Gonars

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Gonars
Comune di Gonars
Location of Gonars
Italy provincial location map 2016.svg
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Gonars
Location of Gonars in Italy
Italy Friuli-Venezia Giulia location map.svg
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Gonars
Gonars (Friuli-Venezia Giulia)
Coordinates: 45°54′N13°14′E / 45.900°N 13.233°E / 45.900; 13.233 Coordinates: 45°54′N13°14′E / 45.900°N 13.233°E / 45.900; 13.233
Country Italy
Region Friuli-Venezia Giulia
Frazioni Ontagnano, Fauglis, Bordiga, Mulini
Government
  MayorIvan Diego Boemo
Area
[1]
  Total19.9 km2 (7.7 sq mi)
Elevation
21 m (69 ft)
Population
 (31 August 2017) [2]
  Total4,729
  Density240/km2 (620/sq mi)
Demonym(s) Gonaresi
Time zone UTC+1 (CET)
  Summer (DST) UTC+2 (CEST)
Postal code
33050
Dialing code 0432
Patron saint Saint Canziano
Saint dayMay 30
Website Official website

Gonars (Friulian : Gonârs) is a town and comune near Palmanova in Friuli, northeastern Italy.

Contents

History

World War II

On 23 February 1942 the fascist regime established a concentration camp in the town, mostly for prisoners from present day Slovenia and Croatia. The first transport of 5343 internees (1643 of whom were children) arrived two days later from the Province of Ljubljana and from the Rab camp and the camp in Monigo near Treviso.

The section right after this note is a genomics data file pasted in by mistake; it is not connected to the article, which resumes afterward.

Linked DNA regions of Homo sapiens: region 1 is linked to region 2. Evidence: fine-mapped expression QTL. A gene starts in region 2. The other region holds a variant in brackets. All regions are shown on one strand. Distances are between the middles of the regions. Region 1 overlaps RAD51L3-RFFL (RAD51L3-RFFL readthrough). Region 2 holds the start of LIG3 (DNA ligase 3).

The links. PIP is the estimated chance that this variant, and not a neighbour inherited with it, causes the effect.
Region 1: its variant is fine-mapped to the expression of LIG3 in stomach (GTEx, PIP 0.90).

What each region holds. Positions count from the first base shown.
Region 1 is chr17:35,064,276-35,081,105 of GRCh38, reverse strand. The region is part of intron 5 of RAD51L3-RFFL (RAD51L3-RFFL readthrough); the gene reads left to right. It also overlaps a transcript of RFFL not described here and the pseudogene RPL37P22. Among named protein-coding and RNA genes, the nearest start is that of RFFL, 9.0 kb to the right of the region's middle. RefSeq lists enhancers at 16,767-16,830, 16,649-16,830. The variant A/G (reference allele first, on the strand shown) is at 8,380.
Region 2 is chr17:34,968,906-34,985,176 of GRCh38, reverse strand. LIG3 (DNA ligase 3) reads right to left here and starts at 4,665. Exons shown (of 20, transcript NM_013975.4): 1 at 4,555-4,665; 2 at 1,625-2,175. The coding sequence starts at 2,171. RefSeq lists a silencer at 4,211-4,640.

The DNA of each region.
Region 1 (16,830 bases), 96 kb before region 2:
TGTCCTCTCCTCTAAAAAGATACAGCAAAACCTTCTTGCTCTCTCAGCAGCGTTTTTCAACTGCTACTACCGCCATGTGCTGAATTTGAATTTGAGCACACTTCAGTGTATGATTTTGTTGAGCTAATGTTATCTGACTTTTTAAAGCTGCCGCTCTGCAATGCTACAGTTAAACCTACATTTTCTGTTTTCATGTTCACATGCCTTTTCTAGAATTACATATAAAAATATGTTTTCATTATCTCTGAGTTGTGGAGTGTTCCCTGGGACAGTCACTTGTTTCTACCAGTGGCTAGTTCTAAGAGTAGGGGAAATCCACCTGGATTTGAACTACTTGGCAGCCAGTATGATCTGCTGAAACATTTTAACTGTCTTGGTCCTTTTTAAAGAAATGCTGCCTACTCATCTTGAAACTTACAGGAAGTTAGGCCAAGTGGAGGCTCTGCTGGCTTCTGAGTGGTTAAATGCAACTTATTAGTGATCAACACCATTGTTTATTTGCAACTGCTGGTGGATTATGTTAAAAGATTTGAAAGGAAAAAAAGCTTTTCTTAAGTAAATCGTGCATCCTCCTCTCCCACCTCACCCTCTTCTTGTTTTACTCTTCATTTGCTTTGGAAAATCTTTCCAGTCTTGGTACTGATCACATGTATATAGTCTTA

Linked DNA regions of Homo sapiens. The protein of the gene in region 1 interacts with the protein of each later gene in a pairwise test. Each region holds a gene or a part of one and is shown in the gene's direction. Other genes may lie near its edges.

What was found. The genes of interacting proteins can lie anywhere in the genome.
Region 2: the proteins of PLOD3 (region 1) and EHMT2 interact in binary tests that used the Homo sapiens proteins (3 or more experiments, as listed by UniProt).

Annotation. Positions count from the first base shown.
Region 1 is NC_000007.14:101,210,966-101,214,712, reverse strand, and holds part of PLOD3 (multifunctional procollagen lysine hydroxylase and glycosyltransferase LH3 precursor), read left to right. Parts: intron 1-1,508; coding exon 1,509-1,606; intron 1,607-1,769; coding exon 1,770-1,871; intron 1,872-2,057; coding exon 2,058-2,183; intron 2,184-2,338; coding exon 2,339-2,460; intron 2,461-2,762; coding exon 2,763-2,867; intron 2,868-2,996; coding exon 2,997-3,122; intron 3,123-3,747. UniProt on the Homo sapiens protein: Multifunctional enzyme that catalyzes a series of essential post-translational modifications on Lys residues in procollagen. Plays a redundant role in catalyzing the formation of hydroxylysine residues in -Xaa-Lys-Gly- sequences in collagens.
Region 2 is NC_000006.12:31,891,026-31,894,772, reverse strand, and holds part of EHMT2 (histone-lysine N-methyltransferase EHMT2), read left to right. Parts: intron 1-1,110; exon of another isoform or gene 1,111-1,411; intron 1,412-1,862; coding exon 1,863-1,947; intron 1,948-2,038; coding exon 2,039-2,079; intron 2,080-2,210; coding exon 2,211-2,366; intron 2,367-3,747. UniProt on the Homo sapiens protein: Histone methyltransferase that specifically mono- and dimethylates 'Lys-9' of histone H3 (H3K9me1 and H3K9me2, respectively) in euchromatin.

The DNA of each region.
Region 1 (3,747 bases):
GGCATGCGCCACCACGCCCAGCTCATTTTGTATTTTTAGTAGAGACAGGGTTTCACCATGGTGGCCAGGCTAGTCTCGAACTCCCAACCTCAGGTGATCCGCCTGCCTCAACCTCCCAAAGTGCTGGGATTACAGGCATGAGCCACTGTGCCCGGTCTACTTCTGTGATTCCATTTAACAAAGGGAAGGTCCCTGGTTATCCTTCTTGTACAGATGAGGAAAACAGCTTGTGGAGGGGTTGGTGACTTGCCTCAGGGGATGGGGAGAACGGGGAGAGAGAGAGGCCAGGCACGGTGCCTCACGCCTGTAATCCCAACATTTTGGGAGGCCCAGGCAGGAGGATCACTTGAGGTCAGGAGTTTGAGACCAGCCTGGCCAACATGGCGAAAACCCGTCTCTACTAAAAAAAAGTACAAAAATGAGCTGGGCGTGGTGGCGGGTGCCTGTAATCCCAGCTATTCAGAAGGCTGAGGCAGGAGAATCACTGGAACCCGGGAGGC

The camp was disbanded on 8 September 1943, immediately after Italian capitulation. Every effort was made to erase any evidence of this black spot of Italian history. The camp's buildings were destroyed, the materials were used to build a nearby kindergarten and the site was turned into a meadow. Only in 1973 a sacrarium was created by sculptor Miodrag Živković at the town's cemetery. Remains of 453 Slovenian and Croatian victims were transferred into its two underground crypts. It is believed that at least 50 additional persons died in the camp due to starvation and torture. Apart from the sacrarium no other evidence of the camp remains and even many locals are unaware about it.

Among the people interned in the camp were scientist Aleš Strojnik, writer Vitomil Zupan, poets Alojz Gradnik and France Balantič, historians Bogo Grafenauer and Vasilij Melik, sculptor Jakob Savinšek, playwright and essayist Bojan Štih, journalist Ernest Petrin, and politicians Anton Vratuša, Boris Kraigher and France Bučar.

Twin cities

Further reading

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References

  1. "Superficie di Comuni Province e Regioni italiane al 9 ottobre 2011". Istat. Retrieved 16 March 2019.
  2. "Popolazione Residente al 1° Gennaio 2018". Istat. Retrieved 16 March 2019.